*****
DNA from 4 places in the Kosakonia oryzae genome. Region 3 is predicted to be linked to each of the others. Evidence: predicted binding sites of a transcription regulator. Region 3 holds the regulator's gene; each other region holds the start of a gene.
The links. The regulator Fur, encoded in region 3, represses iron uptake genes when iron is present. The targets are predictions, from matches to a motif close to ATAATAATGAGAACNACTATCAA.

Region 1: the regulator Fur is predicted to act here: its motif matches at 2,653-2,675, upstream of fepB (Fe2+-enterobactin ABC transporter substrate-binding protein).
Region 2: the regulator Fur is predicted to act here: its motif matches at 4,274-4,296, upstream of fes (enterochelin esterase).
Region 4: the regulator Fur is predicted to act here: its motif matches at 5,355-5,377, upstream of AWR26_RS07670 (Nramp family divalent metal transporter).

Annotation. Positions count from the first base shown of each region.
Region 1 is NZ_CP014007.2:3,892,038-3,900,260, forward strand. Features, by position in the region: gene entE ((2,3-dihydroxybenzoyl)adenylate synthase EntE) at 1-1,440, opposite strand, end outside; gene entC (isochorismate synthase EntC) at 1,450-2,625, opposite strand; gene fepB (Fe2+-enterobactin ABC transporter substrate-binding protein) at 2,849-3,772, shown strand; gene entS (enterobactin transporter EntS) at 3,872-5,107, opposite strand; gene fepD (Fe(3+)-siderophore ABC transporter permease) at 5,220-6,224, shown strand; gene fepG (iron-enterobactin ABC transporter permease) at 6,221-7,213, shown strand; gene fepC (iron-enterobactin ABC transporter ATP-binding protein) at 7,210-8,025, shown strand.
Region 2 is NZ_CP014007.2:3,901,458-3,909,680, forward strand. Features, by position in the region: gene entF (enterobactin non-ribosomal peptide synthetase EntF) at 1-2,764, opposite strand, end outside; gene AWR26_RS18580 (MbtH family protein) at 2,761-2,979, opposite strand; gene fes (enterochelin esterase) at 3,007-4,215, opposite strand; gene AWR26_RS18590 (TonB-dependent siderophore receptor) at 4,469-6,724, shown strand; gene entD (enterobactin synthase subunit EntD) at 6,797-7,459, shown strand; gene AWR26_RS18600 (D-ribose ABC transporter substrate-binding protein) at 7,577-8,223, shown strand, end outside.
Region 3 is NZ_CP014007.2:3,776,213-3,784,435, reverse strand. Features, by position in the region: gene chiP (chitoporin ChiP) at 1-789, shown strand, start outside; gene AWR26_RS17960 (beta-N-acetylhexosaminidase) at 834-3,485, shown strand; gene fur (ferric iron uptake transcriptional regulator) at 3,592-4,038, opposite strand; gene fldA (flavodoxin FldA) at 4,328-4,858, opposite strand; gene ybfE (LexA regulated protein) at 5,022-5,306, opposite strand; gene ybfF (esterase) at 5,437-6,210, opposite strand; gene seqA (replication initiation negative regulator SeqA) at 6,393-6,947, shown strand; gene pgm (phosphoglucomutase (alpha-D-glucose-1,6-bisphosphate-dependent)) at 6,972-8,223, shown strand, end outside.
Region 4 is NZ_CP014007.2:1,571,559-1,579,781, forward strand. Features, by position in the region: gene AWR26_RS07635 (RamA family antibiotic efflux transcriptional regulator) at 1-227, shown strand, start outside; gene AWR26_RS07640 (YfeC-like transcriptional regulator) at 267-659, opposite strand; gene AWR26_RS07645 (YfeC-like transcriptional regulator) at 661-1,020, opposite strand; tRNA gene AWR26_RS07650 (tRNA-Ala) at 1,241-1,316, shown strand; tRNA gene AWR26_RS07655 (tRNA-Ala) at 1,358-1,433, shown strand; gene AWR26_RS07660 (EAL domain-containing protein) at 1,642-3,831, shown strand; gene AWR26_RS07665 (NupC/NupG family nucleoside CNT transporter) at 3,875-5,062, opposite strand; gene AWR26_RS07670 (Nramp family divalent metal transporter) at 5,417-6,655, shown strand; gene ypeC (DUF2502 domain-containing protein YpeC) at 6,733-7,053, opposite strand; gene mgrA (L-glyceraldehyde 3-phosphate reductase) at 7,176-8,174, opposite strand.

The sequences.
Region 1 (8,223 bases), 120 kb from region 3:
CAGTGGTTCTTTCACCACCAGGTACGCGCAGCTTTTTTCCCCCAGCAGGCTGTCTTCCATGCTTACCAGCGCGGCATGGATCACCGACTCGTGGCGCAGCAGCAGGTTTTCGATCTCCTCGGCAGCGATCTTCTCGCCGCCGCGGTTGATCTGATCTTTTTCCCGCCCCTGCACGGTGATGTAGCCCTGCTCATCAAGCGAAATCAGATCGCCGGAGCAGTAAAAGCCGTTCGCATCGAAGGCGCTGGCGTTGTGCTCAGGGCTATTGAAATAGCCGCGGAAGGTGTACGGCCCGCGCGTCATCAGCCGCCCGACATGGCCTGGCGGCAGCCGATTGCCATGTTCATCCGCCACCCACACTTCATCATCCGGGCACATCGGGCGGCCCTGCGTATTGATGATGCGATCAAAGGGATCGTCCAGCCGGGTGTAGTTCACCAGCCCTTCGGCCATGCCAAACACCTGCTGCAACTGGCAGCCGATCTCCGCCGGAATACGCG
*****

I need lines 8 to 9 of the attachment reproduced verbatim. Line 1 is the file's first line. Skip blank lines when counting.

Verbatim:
Region 2 is NZ_CP014007.2:3,901,458-3,909,680, forward strand. Features, by position in the region: gene entF (enterobactin non-ribosomal peptide synthetase EntF) at 1-2,764, opposite strand, end outside; gene AWR26_RS18580 (MbtH family protein) at 2,761-2,979, opposite strand; gene fes (enterochelin esterase) at 3,007-4,215, opposite strand; gene AWR26_RS18590 (TonB-dependent siderophore receptor) at 4,469-6,724, shown strand; gene entD (enterobactin synthase subunit EntD) at 6,797-7,459, shown strand; gene AWR26_RS18600 (D-ribose ABC transporter substrate-binding protein) at 7,577-8,223, shown strand, end outside.
Region 3 is NZ_CP014007.2:3,776,213-3,784,435, reverse strand. Features, by position in the region: gene chiP (chitoporin ChiP) at 1-789, shown strand, start outside; gene AWR26_RS17960 (beta-N-acetylhexosaminidase) at 834-3,485, shown strand; gene fur (ferric iron uptake transcriptional regulator) at 3,592-4,038, opposite strand; gene fldA (flavodoxin FldA) at 4,328-4,858, opposite strand; gene ybfE (LexA regulated protein) at 5,022-5,306, opposite strand; gene ybfF (esterase) at 5,437-6,210, opposite strand; gene seqA (replication initiation negative regulator SeqA) at 6,393-6,947, shown strand; gene pgm (phosphoglucomutase (alpha-D-glucose-1,6-bisphosphate-dependent)) at 6,972-8,223, shown strand, end outside.